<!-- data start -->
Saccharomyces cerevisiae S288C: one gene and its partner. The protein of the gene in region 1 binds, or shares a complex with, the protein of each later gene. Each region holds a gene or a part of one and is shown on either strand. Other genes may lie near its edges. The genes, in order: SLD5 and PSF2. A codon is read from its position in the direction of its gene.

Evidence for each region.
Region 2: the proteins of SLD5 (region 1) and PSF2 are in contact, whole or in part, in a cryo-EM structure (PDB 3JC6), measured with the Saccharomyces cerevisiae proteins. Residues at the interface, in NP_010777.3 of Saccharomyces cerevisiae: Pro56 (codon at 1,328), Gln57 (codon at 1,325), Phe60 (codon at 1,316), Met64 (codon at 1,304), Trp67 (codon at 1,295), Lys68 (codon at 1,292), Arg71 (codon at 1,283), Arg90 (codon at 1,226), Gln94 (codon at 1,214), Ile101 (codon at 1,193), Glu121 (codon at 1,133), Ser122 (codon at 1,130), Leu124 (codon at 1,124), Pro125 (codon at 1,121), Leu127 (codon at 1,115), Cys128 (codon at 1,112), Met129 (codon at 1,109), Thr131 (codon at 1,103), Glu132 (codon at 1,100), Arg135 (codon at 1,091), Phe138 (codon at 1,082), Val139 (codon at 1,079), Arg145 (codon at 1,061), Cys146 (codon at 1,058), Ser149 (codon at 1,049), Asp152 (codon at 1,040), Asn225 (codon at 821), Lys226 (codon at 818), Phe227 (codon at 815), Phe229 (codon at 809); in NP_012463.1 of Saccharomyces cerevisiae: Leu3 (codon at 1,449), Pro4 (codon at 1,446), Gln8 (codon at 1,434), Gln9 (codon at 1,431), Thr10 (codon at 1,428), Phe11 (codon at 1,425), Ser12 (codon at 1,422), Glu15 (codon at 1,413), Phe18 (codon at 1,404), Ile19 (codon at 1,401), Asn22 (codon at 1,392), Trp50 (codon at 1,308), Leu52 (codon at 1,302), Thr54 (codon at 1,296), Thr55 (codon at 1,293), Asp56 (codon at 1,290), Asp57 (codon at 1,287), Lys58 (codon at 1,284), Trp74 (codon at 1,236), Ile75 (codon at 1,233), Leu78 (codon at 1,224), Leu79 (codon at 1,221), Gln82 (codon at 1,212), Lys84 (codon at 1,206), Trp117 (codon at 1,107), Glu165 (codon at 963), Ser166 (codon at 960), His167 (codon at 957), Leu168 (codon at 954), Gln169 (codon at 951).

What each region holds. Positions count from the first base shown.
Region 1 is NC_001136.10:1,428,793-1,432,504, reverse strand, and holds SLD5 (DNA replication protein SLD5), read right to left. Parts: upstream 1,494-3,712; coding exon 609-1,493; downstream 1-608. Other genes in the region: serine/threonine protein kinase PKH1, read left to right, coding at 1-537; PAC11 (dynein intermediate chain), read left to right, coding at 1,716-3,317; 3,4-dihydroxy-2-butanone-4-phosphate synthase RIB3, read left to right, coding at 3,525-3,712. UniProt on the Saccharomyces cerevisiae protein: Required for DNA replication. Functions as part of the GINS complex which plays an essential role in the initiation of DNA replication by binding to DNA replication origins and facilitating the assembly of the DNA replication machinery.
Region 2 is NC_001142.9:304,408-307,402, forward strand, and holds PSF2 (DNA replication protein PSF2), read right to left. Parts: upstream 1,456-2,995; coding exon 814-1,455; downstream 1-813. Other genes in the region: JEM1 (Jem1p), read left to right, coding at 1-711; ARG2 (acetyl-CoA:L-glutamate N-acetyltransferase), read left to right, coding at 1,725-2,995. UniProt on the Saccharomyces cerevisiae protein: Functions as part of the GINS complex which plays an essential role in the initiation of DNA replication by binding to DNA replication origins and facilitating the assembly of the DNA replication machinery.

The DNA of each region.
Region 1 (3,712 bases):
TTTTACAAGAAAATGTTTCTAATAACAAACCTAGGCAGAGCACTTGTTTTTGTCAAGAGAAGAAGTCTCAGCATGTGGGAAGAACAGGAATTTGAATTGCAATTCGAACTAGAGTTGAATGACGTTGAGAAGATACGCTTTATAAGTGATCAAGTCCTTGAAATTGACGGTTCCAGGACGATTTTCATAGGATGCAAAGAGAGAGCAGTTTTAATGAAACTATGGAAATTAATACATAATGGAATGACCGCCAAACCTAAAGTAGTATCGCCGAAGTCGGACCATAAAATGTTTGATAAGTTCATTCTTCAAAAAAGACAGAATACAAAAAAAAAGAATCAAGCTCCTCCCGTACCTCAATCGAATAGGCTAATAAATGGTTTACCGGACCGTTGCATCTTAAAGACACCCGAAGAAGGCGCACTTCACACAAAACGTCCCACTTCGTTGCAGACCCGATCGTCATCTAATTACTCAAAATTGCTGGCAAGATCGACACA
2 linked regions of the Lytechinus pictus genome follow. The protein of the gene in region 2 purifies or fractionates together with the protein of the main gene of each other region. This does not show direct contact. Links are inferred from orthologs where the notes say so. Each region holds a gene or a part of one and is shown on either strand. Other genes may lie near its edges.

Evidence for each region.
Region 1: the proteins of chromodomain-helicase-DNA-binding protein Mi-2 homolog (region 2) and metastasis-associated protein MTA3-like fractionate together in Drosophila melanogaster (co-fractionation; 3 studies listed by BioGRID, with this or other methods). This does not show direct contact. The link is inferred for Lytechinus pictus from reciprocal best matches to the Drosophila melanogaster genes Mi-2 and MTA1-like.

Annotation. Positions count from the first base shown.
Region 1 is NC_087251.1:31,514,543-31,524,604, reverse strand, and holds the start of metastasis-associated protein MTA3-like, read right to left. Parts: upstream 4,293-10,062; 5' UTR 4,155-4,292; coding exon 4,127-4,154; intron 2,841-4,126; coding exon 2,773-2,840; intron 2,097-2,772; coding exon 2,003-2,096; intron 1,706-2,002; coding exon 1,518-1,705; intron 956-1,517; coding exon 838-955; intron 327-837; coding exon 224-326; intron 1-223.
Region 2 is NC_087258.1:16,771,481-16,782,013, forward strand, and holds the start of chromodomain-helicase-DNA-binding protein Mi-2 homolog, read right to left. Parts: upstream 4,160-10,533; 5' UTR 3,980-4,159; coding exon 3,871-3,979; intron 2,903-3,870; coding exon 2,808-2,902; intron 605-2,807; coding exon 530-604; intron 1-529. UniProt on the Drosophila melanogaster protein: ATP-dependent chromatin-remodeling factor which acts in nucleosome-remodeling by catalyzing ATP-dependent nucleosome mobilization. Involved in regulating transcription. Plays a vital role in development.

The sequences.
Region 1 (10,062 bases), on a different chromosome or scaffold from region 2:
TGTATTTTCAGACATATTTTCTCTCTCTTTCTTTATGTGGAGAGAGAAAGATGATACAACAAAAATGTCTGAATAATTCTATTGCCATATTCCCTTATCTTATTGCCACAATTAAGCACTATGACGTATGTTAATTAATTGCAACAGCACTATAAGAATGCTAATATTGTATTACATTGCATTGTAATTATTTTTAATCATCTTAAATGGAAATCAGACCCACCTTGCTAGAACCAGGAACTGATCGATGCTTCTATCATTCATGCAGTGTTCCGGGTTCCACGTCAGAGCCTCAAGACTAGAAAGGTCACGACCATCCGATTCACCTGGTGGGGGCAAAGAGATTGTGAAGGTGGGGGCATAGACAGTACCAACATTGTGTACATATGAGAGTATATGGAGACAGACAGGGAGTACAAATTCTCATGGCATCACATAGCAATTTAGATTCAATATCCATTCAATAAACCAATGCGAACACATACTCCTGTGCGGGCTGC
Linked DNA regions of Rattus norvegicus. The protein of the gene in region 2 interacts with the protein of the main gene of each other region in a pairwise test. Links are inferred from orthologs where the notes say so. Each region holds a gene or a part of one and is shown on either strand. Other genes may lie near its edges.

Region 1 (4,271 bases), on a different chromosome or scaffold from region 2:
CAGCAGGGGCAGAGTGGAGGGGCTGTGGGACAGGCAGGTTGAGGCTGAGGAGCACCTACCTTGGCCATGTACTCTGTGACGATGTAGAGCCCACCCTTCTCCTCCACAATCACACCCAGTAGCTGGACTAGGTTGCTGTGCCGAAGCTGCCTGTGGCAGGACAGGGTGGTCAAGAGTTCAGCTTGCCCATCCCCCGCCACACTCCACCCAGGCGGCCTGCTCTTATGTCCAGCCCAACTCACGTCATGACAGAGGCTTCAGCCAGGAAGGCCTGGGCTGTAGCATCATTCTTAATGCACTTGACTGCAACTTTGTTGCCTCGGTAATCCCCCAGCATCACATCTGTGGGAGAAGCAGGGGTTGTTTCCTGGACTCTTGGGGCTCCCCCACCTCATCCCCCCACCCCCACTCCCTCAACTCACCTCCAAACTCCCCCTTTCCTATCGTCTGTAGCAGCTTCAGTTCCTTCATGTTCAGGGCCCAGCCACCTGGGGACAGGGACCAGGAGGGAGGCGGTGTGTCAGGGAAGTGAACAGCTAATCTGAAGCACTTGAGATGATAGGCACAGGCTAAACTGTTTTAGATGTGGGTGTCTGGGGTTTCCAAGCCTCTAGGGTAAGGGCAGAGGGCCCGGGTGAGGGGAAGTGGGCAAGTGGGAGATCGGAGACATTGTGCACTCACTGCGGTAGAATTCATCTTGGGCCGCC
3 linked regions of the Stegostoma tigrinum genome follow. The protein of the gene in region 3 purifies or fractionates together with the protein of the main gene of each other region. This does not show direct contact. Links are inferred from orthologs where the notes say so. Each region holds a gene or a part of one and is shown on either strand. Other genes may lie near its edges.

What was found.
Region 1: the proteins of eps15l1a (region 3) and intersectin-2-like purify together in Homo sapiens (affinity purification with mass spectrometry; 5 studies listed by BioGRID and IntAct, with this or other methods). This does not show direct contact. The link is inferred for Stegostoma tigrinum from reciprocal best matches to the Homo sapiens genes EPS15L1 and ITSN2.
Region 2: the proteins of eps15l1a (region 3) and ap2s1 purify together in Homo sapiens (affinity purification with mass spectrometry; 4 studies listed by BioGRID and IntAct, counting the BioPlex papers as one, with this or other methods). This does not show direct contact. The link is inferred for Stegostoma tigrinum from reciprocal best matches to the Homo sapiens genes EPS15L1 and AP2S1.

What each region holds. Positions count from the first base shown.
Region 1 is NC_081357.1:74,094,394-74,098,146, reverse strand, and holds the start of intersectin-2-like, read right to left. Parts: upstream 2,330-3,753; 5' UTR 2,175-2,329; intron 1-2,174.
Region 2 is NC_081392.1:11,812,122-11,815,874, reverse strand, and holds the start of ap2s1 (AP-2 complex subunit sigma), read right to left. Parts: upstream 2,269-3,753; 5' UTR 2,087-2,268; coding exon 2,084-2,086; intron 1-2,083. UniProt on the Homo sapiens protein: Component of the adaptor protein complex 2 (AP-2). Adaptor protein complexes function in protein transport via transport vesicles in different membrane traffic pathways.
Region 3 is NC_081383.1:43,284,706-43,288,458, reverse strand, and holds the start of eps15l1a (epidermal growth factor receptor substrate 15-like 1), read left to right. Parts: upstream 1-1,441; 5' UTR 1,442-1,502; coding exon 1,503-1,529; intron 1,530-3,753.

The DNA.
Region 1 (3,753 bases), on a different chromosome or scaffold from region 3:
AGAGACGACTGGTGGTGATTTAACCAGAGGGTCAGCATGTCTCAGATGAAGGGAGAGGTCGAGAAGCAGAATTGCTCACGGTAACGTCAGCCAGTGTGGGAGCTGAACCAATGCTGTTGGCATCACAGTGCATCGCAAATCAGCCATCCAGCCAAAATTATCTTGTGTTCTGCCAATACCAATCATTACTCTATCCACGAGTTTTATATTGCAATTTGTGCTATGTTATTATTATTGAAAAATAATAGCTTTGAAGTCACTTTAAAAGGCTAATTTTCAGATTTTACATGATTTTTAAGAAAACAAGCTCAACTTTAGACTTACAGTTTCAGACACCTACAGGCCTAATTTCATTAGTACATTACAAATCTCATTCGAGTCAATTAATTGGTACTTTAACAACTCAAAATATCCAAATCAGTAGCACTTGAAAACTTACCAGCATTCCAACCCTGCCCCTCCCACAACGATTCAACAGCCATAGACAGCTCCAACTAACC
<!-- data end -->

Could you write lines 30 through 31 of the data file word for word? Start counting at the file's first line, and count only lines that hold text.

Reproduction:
The DNA.
Region 1 (3,753 bases), on a different chromosome or scaffold from region 3: